Dino Zrnec devotes his paintings to the testing of materials. The artist draws attention to the practical and usually hidden procedures inherent in painting by making conscious technical 'mistakes': he lets the reverse side of the canvas show through and turns it into the motif, overstretches canvases, does without gesso or uses it 'improperly', drips oil paint onto canvases, dissolves the colours with turpentine overnight or adds cracks, folds or buckling to the surface. Christoph Bruckner describes the working method of his artist colleague as 'performative painting', where it is only through the action-oriented process that the canvas becomes a painting.
Though Zrnec does not leave the result to chance, he certainly cedes it to process of experimentation. In developing one such experimental series in 2012, for example, the artist placed turpentine-and oil paint-filled plastic containers on the canvas and left the creative part to the turpentine. The turpentine chemicals dissolved the plastic container overnight, exposing the paint to the canvas and leaving round stains in their wake. Zrnec codes the temporal dimension of the development process, a process that is also palpable to the viewer, into the title of the paintings, and in doing so makes them a fixed part of the work: 22:10 – 9:13, 23:30 – 11:13 or 20:13 – 11:08.
Christoph Bruckner interprets this series of works as a comment on the increasingly blurred line between work and leisure in post- Fordism, where nine-to-five jobs have long been a thing of the past. But even if Zrnec’s paintings draw any number of loaded associations and interpretations, the deconstruction of painting allows no narration and turns the paintings into minimalist, experimental objects. The principle of the series, which Zrnec needs for his paint experiments, strips the paintings of their aura of originality without robbing the individual images of their raison d'être. Because nevertheless—and even without knowing about Zrnec’s process-oriented approach—the paintings stand as works in their own right, and are very perceptible on a visceral level.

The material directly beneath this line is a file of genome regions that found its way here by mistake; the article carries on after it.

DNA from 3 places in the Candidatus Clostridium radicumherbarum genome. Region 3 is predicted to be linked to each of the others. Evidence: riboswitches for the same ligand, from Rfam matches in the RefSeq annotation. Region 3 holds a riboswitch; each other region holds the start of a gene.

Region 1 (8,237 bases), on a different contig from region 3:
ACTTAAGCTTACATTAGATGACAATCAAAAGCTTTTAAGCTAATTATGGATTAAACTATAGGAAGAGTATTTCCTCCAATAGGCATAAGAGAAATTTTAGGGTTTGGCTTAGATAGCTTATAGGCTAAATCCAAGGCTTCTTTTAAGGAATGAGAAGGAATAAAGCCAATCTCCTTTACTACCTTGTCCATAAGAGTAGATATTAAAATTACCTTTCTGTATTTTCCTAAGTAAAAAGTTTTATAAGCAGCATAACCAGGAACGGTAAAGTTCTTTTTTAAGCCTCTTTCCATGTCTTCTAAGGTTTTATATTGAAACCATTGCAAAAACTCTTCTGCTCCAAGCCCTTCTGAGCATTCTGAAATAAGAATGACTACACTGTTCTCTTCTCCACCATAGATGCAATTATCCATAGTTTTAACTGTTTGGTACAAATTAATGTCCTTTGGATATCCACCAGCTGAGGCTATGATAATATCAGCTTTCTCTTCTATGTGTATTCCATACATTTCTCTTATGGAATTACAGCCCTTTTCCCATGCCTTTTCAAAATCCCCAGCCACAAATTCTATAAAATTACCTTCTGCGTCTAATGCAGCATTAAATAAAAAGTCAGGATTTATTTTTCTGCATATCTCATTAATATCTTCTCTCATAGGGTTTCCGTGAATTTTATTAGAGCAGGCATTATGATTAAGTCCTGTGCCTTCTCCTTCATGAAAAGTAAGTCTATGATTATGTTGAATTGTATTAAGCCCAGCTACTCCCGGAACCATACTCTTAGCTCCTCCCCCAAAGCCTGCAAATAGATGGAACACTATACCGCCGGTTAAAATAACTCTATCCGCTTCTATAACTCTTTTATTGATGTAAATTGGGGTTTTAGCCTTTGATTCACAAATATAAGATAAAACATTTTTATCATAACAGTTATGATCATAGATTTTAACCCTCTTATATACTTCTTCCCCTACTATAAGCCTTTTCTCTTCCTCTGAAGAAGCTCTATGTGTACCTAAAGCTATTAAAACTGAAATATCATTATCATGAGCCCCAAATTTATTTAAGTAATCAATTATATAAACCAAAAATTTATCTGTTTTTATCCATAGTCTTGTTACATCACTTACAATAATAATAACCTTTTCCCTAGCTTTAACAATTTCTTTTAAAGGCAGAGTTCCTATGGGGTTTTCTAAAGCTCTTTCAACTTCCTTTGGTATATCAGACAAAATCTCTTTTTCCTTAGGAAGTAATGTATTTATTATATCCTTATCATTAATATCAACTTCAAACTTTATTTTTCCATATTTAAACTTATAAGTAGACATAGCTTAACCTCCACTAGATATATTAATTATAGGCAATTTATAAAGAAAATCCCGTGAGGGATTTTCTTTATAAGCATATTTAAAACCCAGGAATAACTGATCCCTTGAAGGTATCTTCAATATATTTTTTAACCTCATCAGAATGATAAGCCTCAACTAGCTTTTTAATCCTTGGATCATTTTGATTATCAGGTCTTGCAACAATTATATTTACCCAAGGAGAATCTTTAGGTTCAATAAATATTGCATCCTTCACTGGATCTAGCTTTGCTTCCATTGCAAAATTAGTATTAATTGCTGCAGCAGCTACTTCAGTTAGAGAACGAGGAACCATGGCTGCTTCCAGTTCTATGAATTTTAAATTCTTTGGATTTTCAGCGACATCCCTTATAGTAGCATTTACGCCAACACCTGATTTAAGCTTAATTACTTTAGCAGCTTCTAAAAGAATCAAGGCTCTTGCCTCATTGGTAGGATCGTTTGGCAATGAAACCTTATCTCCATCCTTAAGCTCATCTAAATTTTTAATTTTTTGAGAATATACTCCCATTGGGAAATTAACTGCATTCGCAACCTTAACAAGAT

For the last exhibition in Project Space, Dino Zrnec chose the ambiguous title ensure for size, an allusion to the many different dimensions and formats that reside in Project Space as a sculpture, and which the artist reflected in his installation. The painter grappled with Zobernig and Kläring’s space more than any of the preceding projects, simultaneously searching for the best possible solution for integrating his own work into the sculpture and providing both artworks with a measure of autonomy.
The interventions Zrnec employed in order to engage the existing structure were at once minimal and ruthless: the artist cut various shapes out of the wooden panels in the walls of the project space, stretched fabric over them, then inserted the cut-out shapes back into the incised hole. The front of the resulting canvas disappeared into the wall, leaving only a few visible hints that the 'actual artwork' was hidden behind it. Dino Zrnec used hints and traces to translate the project space for his painting, commented on its forms and thus on aspects of its content as well.The outlines of a painting succinctly leaning against the wall appear again, slightly offset, in a jigsaw cut into the wall behind it. The format of the canvas reveals another reference to a height dimension in the space; yet instead of rendering it 1: 1, he halved it and applied it as a quote for the Project Space. The conceptual similarity to Martin Kippenberger’s 1991 installation Weiße Bilder (White Paintings), where Kippenberger sunk a series of (at first glance) white canvases into a wall at the Hamburger Bahnhof, is no accident.
Art historical references, more unconscious than conscious, have always been a part of the young artist’s work and are, like many other things, silent companions of his aesthetic practices.